There are three great fruit pies in my opinion: Strawberry-Rhubarb, Blueberry-Peach and deep dish apple. This is the season for Strawberry-Rhubarb.
Ingredients for Strawberry-Rhubarb Pie
1/3rd cup of all purpose flour
1 ¼ cups sugar
¼ teaspoon ground cinnamon
¼ teaspoon ground allspice
¼ teaspoon ground cloves
A little salt
3 cups strawberries (whole if small or cut into pieces) See my notes below.
2 cups rhubarb sliced into ½ inch pieces
2 tablespoons unsalted butter
Flakey pie crust for a double crust pie
Ingredients for flakey pie crust
2 cups all purpose flour (stir to aerate before measuring)
¼ teaspoon salt
10-11 tablespoons of unsalted butter
1 tablespoon sugar
3 tablespoons ice cold water
1 egg yolk (Save the egg white!)
Preparation of pie crust (Go to original recipe for more alternatives. I make my pie dough in an electric blender)
Put the flour and salt into the blender.
Add the butter in 1 tablespoon chunks
Pulse until the butter is broken up into small pieces (no more than ¼ of an inch)
Add the tablespoon of sugar and blend for two or three seconds.
Mix the egg yolk and cold water and add to the flour.
Pulse until the mixture begins to form a ball. This may take a few minutes, but don’t get impatient!
Divide the dough into two slightly unequal parts. Form them into balls, and gently pat them into disks about our inches across. Cover with plastic wrap and refrigerate until firm, about an hour.
When the dough is chilled, roll the larger disk out, roll the dough up onto the rolling pin, and then into the pie dish. Leave about ½ inch hanging over the rim.
Lightly beat the egg white and paint the egg white on the inside of the pie (this will help keep a crisp, bottom crust).
Put the pie crust in to the refrigerator to chill and to dry the egg white
Preparation of strawberry pie filling
Prepare and mix together all the ingredients (except the butter) while the dough is chilling.
Pour the filling into the pie shell.
Dab on small bits of butter
Cover with the other piece of dough rolled out with about ½ inch hanging over.
Working your way about the rim, roll the dough onto the edge and then pinch with your forefingers and thumb to make little ridges along the rim.
Paint the top crust with milk and sprinkle with sugar.
Bake for 15 minutes in 425 degree over and then lower the over to 350 degrees and cook for another thirty to forty minutes until nicely browned.
Notes on strawberries.
I had the good fortune to grow up next to a working farm so I have a physical memory of the taste of naturally grown food and the seasonal rythms of its availability. I grew up before chemical fertilizers, herbicides and industrial farming provided most of our food. I think of my childhood as I lament my friends who complain about the high price of food at Washington’s local farmers markets.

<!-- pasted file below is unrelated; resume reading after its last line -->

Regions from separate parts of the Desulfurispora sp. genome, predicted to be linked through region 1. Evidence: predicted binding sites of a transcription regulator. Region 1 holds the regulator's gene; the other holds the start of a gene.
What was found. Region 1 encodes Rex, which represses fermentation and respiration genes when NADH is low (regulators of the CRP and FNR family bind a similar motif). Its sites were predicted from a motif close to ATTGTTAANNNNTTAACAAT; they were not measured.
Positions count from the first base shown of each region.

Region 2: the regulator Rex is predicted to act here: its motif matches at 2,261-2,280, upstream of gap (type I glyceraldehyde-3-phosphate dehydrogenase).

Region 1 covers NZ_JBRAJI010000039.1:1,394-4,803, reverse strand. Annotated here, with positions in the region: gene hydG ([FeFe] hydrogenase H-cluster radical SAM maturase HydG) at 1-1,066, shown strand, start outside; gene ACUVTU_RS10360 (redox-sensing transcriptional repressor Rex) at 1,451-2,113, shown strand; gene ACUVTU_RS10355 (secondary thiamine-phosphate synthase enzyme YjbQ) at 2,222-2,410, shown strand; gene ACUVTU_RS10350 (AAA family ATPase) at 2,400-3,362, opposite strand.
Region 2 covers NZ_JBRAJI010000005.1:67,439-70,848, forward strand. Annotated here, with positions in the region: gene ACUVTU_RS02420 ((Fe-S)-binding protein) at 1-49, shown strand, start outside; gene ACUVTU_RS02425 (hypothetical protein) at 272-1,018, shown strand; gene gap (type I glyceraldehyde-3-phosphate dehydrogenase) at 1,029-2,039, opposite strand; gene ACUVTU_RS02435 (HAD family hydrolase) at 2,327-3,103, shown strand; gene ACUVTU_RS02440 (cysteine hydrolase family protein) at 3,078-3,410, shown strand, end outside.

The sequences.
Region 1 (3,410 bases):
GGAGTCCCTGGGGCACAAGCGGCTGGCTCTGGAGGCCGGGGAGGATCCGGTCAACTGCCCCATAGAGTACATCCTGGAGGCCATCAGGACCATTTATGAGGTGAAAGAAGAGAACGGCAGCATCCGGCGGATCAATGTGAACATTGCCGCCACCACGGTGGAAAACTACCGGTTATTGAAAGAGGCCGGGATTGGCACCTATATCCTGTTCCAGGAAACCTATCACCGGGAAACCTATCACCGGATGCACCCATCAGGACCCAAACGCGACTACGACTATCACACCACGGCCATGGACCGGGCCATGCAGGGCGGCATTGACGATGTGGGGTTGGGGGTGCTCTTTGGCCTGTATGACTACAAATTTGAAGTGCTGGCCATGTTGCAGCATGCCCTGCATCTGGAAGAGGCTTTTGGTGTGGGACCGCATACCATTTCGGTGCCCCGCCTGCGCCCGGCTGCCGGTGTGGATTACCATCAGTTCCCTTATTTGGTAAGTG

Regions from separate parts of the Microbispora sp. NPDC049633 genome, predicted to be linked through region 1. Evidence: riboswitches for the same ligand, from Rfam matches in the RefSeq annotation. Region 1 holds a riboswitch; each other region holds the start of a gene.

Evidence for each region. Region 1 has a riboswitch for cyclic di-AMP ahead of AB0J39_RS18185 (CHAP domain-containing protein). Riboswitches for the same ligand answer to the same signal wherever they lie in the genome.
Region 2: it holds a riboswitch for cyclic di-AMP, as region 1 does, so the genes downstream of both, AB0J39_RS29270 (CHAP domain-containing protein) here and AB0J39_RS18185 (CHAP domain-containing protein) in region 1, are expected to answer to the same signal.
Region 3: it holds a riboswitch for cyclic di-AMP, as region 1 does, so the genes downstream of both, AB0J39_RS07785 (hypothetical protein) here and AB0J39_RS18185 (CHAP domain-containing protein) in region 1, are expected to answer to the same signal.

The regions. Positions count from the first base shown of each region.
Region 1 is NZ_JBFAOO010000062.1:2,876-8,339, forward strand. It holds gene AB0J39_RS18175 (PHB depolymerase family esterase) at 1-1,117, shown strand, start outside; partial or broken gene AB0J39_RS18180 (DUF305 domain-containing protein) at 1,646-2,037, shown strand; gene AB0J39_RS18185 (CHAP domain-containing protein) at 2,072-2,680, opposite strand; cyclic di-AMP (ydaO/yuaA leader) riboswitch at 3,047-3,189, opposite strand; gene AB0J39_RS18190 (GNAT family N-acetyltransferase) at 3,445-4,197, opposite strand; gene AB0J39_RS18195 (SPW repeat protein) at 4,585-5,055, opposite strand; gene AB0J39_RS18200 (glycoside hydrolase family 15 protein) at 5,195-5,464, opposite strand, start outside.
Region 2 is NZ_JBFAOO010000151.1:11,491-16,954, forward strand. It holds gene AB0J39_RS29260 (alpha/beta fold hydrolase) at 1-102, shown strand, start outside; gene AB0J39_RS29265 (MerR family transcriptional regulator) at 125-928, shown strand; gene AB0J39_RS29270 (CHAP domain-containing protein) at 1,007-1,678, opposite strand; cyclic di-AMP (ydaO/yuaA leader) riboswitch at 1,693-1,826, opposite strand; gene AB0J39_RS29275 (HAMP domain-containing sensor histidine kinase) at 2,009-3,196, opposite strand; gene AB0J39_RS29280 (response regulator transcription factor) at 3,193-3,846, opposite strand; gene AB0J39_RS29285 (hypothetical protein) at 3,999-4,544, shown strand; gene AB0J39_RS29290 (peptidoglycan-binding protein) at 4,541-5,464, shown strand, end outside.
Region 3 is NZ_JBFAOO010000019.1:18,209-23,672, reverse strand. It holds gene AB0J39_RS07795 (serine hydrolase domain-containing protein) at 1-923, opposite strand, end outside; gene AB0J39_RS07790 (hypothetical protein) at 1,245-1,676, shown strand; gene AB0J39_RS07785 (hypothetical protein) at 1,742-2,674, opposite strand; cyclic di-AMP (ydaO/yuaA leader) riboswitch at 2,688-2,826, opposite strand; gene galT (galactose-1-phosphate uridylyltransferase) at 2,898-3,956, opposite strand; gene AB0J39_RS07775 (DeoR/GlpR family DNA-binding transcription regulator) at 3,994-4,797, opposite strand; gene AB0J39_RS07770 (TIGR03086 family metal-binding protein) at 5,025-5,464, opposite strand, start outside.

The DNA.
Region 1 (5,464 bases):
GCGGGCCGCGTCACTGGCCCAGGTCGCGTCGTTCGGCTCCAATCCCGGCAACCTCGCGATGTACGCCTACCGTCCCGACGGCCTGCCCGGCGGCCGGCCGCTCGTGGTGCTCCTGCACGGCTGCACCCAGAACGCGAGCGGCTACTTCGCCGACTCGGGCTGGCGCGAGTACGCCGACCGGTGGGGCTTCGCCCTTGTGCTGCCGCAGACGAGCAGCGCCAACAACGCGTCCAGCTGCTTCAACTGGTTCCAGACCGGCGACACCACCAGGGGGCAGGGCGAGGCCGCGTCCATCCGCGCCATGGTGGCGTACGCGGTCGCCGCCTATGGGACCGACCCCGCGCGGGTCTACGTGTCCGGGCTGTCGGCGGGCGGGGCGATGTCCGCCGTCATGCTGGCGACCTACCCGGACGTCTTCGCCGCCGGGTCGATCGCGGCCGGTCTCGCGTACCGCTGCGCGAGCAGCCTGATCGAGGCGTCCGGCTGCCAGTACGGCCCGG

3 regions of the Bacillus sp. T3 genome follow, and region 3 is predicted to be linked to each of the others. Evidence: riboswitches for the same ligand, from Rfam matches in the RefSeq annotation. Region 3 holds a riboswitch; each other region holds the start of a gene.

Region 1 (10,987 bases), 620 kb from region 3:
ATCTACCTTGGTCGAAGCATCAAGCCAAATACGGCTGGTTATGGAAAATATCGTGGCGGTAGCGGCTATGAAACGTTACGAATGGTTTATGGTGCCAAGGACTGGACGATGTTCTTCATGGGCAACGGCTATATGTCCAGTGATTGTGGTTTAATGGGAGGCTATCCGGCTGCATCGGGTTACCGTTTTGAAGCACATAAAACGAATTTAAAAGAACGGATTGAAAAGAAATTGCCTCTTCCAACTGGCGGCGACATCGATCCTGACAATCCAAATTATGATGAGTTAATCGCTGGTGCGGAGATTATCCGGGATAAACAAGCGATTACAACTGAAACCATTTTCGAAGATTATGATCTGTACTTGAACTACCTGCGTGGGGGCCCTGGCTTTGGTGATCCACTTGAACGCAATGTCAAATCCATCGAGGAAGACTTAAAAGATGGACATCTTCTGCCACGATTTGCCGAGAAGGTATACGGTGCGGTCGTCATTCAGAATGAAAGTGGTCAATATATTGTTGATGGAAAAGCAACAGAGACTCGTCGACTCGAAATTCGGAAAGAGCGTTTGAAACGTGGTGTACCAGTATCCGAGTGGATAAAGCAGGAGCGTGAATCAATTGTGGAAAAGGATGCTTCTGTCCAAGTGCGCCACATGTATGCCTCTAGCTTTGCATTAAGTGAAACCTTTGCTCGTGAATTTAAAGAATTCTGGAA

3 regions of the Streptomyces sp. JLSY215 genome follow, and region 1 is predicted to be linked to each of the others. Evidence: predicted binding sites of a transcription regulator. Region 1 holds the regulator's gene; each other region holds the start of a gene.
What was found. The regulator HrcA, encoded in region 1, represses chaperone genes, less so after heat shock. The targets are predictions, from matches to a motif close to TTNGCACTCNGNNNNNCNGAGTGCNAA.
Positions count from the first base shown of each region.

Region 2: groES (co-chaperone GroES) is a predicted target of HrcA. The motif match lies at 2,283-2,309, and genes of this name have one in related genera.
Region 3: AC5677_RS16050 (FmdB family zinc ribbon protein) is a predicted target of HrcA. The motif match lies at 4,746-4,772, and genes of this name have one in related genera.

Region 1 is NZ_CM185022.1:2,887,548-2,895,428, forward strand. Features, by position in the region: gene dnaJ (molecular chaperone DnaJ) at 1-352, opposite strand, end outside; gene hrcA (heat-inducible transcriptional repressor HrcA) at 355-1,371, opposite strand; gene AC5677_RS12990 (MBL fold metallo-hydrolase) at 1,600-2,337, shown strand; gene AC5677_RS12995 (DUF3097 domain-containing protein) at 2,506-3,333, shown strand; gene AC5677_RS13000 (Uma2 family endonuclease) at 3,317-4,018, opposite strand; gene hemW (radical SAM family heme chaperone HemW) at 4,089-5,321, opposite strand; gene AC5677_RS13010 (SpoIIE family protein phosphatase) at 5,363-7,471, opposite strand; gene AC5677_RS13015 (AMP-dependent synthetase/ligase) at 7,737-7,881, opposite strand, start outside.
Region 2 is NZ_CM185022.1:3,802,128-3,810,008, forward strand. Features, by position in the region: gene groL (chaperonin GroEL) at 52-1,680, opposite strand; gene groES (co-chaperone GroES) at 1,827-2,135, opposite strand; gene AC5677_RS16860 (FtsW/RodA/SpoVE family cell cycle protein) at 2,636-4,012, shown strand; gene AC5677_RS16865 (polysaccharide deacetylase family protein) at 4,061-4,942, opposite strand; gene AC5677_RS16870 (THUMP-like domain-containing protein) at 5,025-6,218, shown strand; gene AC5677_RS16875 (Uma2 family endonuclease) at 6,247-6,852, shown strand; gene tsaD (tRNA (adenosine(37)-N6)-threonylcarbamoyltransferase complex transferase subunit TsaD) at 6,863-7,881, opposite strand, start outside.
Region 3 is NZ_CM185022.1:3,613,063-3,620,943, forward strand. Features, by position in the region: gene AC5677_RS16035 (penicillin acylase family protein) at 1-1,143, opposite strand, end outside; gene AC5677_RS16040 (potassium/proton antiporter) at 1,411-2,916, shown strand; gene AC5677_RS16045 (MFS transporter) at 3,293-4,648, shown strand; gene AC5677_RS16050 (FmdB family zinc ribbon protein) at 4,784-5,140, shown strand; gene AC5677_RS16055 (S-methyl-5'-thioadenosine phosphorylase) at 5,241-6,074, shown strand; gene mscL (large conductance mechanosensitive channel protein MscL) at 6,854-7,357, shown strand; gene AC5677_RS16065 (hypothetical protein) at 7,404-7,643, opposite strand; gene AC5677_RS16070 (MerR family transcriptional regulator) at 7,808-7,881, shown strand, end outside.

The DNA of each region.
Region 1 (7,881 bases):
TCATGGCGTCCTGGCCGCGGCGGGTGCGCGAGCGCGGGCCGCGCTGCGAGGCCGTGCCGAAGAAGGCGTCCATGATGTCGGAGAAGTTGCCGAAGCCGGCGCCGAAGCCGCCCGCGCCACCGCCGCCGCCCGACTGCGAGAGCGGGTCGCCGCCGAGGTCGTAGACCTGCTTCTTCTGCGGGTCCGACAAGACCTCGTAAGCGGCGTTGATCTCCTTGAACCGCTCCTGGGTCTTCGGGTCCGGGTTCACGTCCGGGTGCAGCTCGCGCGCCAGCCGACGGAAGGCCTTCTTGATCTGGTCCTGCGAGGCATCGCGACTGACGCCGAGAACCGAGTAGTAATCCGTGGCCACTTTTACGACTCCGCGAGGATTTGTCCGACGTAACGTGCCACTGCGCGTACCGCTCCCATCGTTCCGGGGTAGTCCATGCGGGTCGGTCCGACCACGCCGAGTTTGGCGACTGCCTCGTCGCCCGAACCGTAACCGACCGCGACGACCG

Locally grown strawberries appeared on May 14th, the very first of the season. My CSA (Community Supported Agriculture) charged $3.00 for a half pint. Here’s what the farmer wrote about them. “The first Earliglow strawberries! These expensive jewels are @ $3/half-pint, and contribute nothing to our mortgage even at that price. Limit one half-pint per member. Organic strawbs are really a challenge: we can’t (and wouldn’t) fumigate or herbicide the beds, so we must weed around each plant 5 times annually. This variety is also really small of berry and so is more labor-intensive to pick, and does not produce much per plant. But intense outstanding flavors make Earliglow the queen of all strawberries except the European woodland strawbs.”
I ate a $3 bowl of sliced Earligrow strawberries. For the same price I could have gotten a pint of Driscoll’s berries at Safeway. The Driscoll’s, however, bear little resemblance to the strawberries of my childhood. Even Discoll’s organic berries have been raised for long distance shipping and they are hard, crisp, frequently with a ring of white around the stem, and they have at best a sweet, mild strawberry flavor.
The Earliglow strawberries I ate varied in size, some tiny and all less than ¾ of an inch long. They were a deep, red color and had the texture of ripe cantaloup, almost melting in my mouth with an intense strawberry flavor and overtones of wild rose hips. An hour later I can still taste them. Like Proust’s madeleine, the strawberries take me back to the sunny hillsides of my youth when we picked them wild around Jenny Lake. How much is an experience like that worth? A fraction of the price of a martini at your local bar.
Strawberries are another miracle food native to North America. They were widely used before the first Europeans arrived (they shipped live plants back to Europe on some of the first boats to return to the old country). Cortez found a different variety in Central and South America that the conquistadors called futilla. Nobody in colonial times bothered to cultivate strawberries, because they were so abundant in the wild.
Cultivation began in noticeable quantities in the early 19th century when strawberries and cream became popular with the gentry. With the advent of railroad refrigerator cars toward the end of the 19th century, strawberry production spread to Arkansas, Louisiana, Florida and Tennessee. Today, 75 percent of the North American strawberries are grown in California.
There are dozens of different varieties, many developed for shipment and packing. The most flavorful are the European Woodland Strawberry, also known as the alpine strawberry, fraises des bois, wild strawberry, or sometimes the European strawberry and the Earliglow that my CSA grows.